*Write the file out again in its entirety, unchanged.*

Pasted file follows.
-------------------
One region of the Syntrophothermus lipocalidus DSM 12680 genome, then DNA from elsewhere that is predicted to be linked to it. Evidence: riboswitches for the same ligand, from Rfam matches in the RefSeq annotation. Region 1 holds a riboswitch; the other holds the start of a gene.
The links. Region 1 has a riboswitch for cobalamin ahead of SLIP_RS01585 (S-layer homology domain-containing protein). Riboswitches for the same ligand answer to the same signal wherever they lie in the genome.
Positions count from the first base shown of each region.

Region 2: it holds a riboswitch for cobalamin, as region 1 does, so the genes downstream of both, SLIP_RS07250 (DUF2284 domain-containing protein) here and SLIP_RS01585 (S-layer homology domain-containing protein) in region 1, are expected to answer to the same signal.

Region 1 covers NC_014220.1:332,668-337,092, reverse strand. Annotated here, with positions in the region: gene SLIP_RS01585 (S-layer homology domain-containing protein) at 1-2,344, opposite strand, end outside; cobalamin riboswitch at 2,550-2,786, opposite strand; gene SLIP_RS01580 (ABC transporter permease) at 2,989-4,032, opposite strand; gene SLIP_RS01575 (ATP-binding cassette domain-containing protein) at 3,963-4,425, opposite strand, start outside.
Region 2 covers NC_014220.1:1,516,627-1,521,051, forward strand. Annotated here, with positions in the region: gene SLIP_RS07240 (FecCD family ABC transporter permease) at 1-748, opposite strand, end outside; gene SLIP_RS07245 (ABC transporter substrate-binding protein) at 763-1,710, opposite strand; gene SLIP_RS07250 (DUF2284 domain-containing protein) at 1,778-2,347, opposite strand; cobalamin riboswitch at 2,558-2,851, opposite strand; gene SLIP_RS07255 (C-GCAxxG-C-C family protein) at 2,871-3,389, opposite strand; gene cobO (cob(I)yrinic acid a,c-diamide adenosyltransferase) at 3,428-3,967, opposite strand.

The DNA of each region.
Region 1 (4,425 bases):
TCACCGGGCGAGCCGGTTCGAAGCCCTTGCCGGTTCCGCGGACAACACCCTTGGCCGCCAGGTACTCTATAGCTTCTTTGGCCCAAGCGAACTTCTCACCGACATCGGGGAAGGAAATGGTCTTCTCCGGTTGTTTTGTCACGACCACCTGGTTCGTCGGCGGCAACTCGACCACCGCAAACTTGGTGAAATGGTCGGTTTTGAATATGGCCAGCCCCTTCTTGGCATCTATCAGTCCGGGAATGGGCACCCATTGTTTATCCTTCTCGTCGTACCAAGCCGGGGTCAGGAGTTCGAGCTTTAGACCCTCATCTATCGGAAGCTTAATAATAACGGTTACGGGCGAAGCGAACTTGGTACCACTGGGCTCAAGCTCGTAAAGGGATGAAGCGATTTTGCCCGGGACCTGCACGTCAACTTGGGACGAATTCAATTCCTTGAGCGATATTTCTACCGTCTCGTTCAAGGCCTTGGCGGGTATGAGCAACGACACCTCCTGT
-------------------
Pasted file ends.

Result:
One region of the Syntrophothermus lipocalidus DSM 12680 genome, then DNA from elsewhere that is predicted to be linked to it. Evidence: riboswitches for the same ligand, from Rfam matches in the RefSeq annotation. Region 1 holds a riboswitch; the other holds the start of a gene.
The links. Region 1 has a riboswitch for cobalamin ahead of SLIP_RS01585 (S-layer homology domain-containing protein). Riboswitches for the same ligand answer to the same signal wherever they lie in the genome.
Positions count from the first base shown of each region.

Region 2: it holds a riboswitch for cobalamin, as region 1 does, so the genes downstream of both, SLIP_RS07250 (DUF2284 domain-containing protein) here and SLIP_RS01585 (S-layer homology domain-containing protein) in region 1, are expected to answer to the same signal.

Region 1 covers NC_014220.1:332,668-337,092, reverse strand. Annotated here, with positions in the region: gene SLIP_RS01585 (S-layer homology domain-containing protein) at 1-2,344, opposite strand, end outside; cobalamin riboswitch at 2,550-2,786, opposite strand; gene SLIP_RS01580 (ABC transporter permease) at 2,989-4,032, opposite strand; gene SLIP_RS01575 (ATP-binding cassette domain-containing protein) at 3,963-4,425, opposite strand, start outside.
Region 2 covers NC_014220.1:1,516,627-1,521,051, forward strand. Annotated here, with positions in the region: gene SLIP_RS07240 (FecCD family ABC transporter permease) at 1-748, opposite strand, end outside; gene SLIP_RS07245 (ABC transporter substrate-binding protein) at 763-1,710, opposite strand; gene SLIP_RS07250 (DUF2284 domain-containing protein) at 1,778-2,347, opposite strand; cobalamin riboswitch at 2,558-2,851, opposite strand; gene SLIP_RS07255 (C-GCAxxG-C-C family protein) at 2,871-3,389, opposite strand; gene cobO (cob(I)yrinic acid a,c-diamide adenosyltransferase) at 3,428-3,967, opposite strand.

The DNA of each region.
Region 1 (4,425 bases):
TCACCGGGCGAGCCGGTTCGAAGCCCTTGCCGGTTCCGCGGACAACACCCTTGGCCGCCAGGTACTCTATAGCTTCTTTGGCCCAAGCGAACTTCTCACCGACATCGGGGAAGGAAATGGTCTTCTCCGGTTGTTTTGTCACGACCACCTGGTTCGTCGGCGGCAACTCGACCACCGCAAACTTGGTGAAATGGTCGGTTTTGAATATGGCCAGCCCCTTCTTGGCATCTATCAGTCCGGGAATGGGCACCCATTGTTTATCCTTCTCGTCGTACCAAGCCGGGGTCAGGAGTTCGAGCTTTAGACCCTCATCTATCGGAAGCTTAATAATAACGGTTACGGGCGAAGCGAACTTGGTACCACTGGGCTCAAGCTCGTAAAGGGATGAAGCGATTTTGCCCGGGACCTGCACGTCAACTTGGGACGAATTCAATTCCTTGAGCGATATTTCTACCGTCTCGTTCAAGGCCTTGGCGGGTATGAGCAACGACACCTCCTGT